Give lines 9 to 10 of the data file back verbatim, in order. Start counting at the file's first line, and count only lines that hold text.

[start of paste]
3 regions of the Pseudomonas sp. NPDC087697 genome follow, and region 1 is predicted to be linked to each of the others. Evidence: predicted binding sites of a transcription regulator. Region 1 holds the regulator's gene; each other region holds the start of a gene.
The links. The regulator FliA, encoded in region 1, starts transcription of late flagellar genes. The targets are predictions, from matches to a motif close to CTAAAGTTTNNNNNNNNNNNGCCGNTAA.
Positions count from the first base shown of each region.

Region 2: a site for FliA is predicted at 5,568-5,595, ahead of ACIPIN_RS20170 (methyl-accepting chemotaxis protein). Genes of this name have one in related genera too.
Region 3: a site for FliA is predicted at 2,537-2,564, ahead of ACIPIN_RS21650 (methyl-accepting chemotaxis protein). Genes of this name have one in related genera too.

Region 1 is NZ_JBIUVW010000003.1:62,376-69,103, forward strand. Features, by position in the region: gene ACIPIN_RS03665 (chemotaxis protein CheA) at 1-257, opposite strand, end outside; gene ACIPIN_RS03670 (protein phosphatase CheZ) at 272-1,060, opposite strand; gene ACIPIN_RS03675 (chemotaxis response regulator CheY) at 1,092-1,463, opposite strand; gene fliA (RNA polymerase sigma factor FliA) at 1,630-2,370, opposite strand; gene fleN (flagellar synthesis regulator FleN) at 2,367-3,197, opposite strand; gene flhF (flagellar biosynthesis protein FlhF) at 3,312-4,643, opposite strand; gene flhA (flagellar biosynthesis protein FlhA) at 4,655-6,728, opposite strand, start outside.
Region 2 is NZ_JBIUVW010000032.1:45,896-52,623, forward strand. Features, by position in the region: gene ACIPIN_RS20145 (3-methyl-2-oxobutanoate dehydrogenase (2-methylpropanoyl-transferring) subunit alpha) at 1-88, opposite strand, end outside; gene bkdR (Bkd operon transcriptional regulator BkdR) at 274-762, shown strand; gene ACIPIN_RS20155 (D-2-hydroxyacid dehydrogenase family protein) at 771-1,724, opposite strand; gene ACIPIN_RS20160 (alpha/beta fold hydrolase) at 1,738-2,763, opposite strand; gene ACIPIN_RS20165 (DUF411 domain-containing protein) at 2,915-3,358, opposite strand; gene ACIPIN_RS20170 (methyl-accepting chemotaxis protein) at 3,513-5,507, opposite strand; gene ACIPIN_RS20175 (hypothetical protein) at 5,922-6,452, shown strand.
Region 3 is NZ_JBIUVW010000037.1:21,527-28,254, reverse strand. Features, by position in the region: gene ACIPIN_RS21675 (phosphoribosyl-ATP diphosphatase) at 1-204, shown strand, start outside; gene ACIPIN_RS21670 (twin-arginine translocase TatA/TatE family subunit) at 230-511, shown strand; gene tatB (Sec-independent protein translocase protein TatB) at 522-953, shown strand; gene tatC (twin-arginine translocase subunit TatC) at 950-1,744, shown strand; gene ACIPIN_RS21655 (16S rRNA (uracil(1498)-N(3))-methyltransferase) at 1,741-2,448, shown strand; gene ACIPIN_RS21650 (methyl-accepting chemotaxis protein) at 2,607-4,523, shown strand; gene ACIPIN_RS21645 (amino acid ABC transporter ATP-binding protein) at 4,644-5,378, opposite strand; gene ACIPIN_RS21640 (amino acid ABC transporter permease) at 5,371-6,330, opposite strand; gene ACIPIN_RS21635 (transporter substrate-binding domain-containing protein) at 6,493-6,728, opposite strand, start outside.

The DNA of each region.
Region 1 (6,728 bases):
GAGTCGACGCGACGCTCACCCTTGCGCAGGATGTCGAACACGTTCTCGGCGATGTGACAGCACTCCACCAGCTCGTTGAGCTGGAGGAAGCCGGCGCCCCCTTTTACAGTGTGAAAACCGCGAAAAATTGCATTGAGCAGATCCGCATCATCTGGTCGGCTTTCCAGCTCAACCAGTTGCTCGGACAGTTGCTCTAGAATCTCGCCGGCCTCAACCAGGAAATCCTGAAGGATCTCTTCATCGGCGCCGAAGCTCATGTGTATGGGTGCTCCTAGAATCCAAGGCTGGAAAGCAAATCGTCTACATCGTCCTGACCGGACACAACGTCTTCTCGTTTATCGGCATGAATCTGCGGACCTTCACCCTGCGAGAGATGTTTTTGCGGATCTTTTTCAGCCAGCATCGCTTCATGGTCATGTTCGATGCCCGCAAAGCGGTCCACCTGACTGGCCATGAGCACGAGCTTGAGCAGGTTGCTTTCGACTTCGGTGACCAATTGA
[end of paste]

The DNA of each region.
Region 1 (6,728 bases):